In his 2018 shareholder letter, Berkshire Hathaway (BRK-B) chair Warren Buffett said, “For nearly three decades, the initial paragraph featured the percentage change in Berkshire’s per-share book value. It’s now time to abandon that practice.” Buffett highlighted three reasons for this change.
First of all, Buffett said that Berkshire Hathaway has “gradually morphed from a company whose assets are concentrated in marketable stocks into one whose major value resides in operating businesses.” However, its portfolio of publicly traded securities is still sizeable. Apple (AAPL), Coca-Cola (KO), Kraft Heinz (KHC), Wells Fargo (WFC), J.P. Morgan Chase (JPM), Goldman Sachs (GS), American Express (AXP), and Bank of America (BAC) are among Berkshire’s biggest holdings. In the fourth quarter, Berkshire exited Oracle (ORCL) and bought Red Hat (RHT) (IBM) and Suncor (SU).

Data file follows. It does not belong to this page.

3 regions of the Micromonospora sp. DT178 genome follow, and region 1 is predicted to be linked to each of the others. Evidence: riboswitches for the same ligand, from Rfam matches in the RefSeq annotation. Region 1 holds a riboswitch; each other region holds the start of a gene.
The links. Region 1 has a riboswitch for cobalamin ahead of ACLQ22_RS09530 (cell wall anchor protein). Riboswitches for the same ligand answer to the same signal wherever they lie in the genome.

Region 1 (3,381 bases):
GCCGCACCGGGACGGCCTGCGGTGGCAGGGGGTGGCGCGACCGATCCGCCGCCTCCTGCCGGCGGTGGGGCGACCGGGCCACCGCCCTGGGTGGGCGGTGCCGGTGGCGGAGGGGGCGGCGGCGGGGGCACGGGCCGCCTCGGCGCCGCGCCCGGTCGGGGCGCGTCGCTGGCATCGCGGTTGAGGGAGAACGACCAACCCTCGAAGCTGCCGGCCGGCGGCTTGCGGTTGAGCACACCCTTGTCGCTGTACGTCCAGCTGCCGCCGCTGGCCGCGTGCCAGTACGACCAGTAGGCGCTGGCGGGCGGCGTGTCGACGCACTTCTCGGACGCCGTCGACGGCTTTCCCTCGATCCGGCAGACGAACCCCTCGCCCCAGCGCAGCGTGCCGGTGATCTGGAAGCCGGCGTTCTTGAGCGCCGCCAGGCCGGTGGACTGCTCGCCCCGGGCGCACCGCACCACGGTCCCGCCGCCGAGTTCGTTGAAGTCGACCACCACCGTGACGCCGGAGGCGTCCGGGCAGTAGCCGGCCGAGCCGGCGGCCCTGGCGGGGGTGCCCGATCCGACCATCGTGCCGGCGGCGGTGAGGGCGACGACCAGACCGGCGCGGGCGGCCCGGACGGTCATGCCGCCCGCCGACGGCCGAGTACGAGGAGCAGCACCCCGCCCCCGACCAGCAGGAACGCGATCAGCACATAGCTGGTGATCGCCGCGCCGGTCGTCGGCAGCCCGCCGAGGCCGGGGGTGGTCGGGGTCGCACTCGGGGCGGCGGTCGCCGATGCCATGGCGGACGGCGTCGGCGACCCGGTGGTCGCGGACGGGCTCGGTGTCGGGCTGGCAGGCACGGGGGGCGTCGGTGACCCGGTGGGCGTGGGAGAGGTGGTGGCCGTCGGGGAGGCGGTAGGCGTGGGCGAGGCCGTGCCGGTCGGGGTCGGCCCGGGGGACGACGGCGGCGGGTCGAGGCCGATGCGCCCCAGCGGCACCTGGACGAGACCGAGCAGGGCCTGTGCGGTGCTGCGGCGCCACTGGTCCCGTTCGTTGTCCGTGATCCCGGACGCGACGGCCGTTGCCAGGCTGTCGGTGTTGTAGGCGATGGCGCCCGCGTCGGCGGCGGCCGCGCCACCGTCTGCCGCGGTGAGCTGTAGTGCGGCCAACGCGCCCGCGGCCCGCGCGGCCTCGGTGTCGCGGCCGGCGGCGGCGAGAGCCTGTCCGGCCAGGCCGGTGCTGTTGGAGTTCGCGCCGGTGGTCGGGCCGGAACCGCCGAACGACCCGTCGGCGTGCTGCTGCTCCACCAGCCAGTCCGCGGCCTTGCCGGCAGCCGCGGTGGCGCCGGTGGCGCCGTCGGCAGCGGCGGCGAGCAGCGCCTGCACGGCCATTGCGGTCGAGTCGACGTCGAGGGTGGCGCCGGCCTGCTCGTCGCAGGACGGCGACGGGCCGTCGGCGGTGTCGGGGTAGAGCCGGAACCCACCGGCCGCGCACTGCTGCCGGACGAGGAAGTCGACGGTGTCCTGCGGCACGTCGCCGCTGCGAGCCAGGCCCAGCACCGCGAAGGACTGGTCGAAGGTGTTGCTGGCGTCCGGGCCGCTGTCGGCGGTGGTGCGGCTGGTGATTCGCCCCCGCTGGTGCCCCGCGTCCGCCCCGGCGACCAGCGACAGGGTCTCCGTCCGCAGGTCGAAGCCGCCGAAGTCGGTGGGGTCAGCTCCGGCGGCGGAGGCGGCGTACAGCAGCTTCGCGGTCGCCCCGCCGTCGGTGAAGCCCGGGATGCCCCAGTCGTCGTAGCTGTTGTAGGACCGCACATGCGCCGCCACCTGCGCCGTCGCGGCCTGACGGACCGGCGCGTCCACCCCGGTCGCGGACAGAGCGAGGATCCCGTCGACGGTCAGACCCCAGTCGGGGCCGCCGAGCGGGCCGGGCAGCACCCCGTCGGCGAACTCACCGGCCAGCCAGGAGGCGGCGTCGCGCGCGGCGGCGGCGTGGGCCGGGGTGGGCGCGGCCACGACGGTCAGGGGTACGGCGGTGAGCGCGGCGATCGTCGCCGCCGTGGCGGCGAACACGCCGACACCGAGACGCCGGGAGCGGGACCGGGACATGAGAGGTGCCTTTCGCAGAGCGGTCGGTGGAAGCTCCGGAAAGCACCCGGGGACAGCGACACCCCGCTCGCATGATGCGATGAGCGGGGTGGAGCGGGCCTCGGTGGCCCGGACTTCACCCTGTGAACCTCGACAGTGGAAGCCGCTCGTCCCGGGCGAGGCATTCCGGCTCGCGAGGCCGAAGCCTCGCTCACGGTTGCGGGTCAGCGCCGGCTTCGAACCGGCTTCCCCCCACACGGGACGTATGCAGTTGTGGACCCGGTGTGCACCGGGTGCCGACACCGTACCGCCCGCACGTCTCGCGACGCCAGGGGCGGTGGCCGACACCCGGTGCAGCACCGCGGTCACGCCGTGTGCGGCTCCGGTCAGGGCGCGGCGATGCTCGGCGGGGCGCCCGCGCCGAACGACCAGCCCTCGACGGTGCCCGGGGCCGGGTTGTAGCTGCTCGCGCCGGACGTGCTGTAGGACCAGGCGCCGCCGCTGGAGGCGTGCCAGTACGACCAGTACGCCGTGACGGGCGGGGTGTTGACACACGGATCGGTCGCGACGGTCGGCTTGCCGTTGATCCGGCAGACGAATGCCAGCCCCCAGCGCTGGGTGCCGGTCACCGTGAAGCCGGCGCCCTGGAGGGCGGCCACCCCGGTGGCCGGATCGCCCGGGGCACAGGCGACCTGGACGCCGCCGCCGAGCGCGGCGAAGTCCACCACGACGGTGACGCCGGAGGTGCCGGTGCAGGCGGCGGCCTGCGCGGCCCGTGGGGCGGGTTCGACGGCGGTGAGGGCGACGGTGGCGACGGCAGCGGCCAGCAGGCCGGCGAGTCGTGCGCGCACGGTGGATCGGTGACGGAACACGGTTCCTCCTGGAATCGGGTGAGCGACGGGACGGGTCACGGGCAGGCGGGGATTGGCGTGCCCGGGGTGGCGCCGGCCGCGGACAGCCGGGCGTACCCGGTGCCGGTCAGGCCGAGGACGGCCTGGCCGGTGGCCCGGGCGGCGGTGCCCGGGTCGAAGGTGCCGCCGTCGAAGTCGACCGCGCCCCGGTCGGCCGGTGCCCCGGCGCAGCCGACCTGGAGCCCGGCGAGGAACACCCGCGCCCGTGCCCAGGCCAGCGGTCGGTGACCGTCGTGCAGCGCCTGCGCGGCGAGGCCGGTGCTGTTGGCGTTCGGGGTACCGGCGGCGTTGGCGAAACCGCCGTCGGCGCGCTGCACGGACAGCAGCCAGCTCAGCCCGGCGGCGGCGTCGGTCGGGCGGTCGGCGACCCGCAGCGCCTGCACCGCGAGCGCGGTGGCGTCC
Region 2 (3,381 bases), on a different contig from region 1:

The second reason that Buffett offered was that Berkshire’s portfolio of operating companies is valued at “an amount far below their current value” so that makes Berkshire’s book value somewhat redundant to investors (SPY).
Finally, Buffett said, “it is likely that – over time – Berkshire will be a significant repurchaser of its shares, transactions that will take place at prices above book value but below our estimate of intrinsic value.” Berkshire repurchased its shares in the third and the fourth quarters. Buffett’s views on share buybacks have also evolved. We’ll discuss this aspect in detail in the next article.